The home registration app uses AI-based facial recognition to match the applicant to the passport. This tech will survive after COVID-19.
4. Ant Financial’s Health Monitoring App
All citizens in Shanghai are required to download the Ant Financial designed and built Suishenma mini-app to their phone. The app takes information on your location and uses an undisclosed algorithm to give everyone in Shanghai a Code that is either Green, Red, or Yellow. Before exiting your apartment building, you must show the security guard that you have a Green code to exit. Red and Yellow code holders have to stay home and quarantine.
The New York Times calls the app “a troubling precedent for automated social control.” Much of their argument is based on the app’s ability to send information to the local police. I don’t think the New York Times gets either the severity of the situation or the reality of life in China.
First, let me say that they’re right, this app’s goal is social control. China has 45 million people under quarantine in Hubei, and roughly 780 million, or more than half the population, are under travel restrictions. The app is an attempt to use a scalpel rather than a meat cleaver to ascertain who can go back to work and travel. I make no claim of perfection, but clearly, this is better than continuing to lock people away.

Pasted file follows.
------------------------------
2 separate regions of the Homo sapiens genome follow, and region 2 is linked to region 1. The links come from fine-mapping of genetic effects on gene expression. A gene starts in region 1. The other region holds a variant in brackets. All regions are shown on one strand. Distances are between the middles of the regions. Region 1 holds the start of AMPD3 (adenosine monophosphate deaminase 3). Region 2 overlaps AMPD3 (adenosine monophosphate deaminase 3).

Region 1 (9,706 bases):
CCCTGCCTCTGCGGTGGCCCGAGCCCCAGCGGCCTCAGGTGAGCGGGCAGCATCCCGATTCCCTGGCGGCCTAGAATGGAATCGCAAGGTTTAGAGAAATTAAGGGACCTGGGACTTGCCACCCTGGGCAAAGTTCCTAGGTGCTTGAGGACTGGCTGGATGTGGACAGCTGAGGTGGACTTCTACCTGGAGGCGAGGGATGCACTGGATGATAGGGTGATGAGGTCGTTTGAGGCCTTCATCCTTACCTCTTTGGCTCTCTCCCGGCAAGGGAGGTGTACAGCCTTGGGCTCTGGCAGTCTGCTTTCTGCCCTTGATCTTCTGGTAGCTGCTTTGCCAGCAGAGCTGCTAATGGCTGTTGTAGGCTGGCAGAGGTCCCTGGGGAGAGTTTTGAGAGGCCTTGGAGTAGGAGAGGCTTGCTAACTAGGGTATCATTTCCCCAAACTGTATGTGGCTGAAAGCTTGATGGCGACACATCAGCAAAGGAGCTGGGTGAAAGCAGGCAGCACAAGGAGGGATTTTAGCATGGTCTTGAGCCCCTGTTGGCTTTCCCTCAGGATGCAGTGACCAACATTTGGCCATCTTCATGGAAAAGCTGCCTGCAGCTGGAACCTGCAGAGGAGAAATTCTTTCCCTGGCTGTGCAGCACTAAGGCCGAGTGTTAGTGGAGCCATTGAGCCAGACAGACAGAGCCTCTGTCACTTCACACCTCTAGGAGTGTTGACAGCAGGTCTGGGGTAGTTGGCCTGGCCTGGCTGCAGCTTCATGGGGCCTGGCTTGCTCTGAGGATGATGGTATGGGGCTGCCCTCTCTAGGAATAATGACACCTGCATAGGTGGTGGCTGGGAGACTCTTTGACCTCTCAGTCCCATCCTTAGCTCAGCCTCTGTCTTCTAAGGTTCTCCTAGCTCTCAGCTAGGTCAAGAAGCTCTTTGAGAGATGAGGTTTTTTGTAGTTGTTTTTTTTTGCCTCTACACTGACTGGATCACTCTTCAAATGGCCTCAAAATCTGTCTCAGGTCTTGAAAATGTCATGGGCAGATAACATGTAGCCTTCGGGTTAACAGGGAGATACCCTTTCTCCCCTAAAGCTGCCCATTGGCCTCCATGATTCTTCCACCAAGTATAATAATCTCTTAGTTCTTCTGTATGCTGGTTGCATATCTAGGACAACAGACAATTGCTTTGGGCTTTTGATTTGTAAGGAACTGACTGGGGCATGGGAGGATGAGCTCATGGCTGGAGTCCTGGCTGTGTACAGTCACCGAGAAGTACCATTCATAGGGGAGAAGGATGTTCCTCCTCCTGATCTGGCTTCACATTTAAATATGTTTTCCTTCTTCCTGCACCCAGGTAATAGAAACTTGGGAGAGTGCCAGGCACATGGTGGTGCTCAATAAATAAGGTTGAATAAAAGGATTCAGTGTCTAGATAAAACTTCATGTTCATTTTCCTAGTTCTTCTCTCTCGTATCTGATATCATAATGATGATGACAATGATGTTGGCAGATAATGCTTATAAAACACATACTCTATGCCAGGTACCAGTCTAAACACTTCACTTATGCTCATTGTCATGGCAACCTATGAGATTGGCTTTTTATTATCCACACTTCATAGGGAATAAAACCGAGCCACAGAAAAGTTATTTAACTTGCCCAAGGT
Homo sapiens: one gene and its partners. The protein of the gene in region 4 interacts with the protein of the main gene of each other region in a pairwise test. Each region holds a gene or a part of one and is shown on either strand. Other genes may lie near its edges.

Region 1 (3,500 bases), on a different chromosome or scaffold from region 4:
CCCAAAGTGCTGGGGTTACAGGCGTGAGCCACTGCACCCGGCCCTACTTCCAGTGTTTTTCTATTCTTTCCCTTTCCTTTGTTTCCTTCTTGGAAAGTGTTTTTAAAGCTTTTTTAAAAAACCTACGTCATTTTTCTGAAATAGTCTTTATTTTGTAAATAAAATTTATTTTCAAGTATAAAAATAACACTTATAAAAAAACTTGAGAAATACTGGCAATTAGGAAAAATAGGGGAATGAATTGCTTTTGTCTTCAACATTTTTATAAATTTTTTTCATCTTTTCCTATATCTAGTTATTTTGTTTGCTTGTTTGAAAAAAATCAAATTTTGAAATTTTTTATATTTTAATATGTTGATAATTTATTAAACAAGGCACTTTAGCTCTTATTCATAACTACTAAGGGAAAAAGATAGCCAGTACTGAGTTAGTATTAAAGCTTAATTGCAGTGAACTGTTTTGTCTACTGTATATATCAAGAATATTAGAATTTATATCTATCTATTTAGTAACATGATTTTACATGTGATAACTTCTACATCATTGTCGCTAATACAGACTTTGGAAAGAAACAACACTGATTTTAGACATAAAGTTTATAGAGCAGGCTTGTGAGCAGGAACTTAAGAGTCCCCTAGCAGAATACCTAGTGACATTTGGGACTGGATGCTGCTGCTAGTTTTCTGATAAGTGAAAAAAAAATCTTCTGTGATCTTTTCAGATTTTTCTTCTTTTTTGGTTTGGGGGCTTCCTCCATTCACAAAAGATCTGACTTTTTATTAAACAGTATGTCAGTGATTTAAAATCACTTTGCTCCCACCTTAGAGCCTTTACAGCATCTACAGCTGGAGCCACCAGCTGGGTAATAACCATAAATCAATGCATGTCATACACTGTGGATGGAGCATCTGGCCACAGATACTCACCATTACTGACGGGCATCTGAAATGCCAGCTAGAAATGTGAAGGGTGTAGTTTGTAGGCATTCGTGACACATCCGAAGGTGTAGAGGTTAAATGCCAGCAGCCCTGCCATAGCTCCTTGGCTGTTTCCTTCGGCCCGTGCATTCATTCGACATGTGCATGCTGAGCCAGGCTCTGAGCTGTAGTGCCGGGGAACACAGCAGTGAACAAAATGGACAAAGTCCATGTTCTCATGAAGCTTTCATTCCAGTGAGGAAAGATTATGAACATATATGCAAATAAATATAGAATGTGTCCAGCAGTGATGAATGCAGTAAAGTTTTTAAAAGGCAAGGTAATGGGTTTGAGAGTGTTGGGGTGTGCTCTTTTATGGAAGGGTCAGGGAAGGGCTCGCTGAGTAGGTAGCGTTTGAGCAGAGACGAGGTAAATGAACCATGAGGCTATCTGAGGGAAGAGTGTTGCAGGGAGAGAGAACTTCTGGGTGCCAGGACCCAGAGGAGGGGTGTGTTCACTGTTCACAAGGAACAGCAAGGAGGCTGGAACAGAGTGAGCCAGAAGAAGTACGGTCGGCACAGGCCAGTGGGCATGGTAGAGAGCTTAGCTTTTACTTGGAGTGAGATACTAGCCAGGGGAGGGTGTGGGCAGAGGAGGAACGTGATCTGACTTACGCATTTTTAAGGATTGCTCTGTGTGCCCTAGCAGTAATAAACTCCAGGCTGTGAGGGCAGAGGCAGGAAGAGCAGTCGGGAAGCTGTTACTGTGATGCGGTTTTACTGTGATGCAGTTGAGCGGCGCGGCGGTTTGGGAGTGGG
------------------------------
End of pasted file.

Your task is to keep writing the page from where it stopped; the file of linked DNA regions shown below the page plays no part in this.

That the data is given to the police is a given; who else is going to intercede? Take, for example, a person with a red code who goes stir crazy and decides to go to the supermarket where they may infect others. Who else is going to handle this? So yes, the data goes to the police because there is no one else to handle these cases.
One critique I do support is that I wish the algorithm were more transparent. I think that understanding the algorithm will simply help people better understand how to alter their behavior.
Suishenma App results and download information in the elevator of my building
5. WeChat’s Daily Temperature Monitoring
Not to be left out, WeChat is also providing a critical mini-program to the fight against COVID-19. All residents in my apartment complex are required to download the WeChat Mini-Program HuiZhiLi and record body temperatures twice daily. The app is also used with the distribution of face masks and other social services requiring communication, WeChat’s specialty.
Notice board in my apartment complex showing instructions on how to download WeChat’s HueZhiLi and a list of tenants receiving masks.
Does digital work?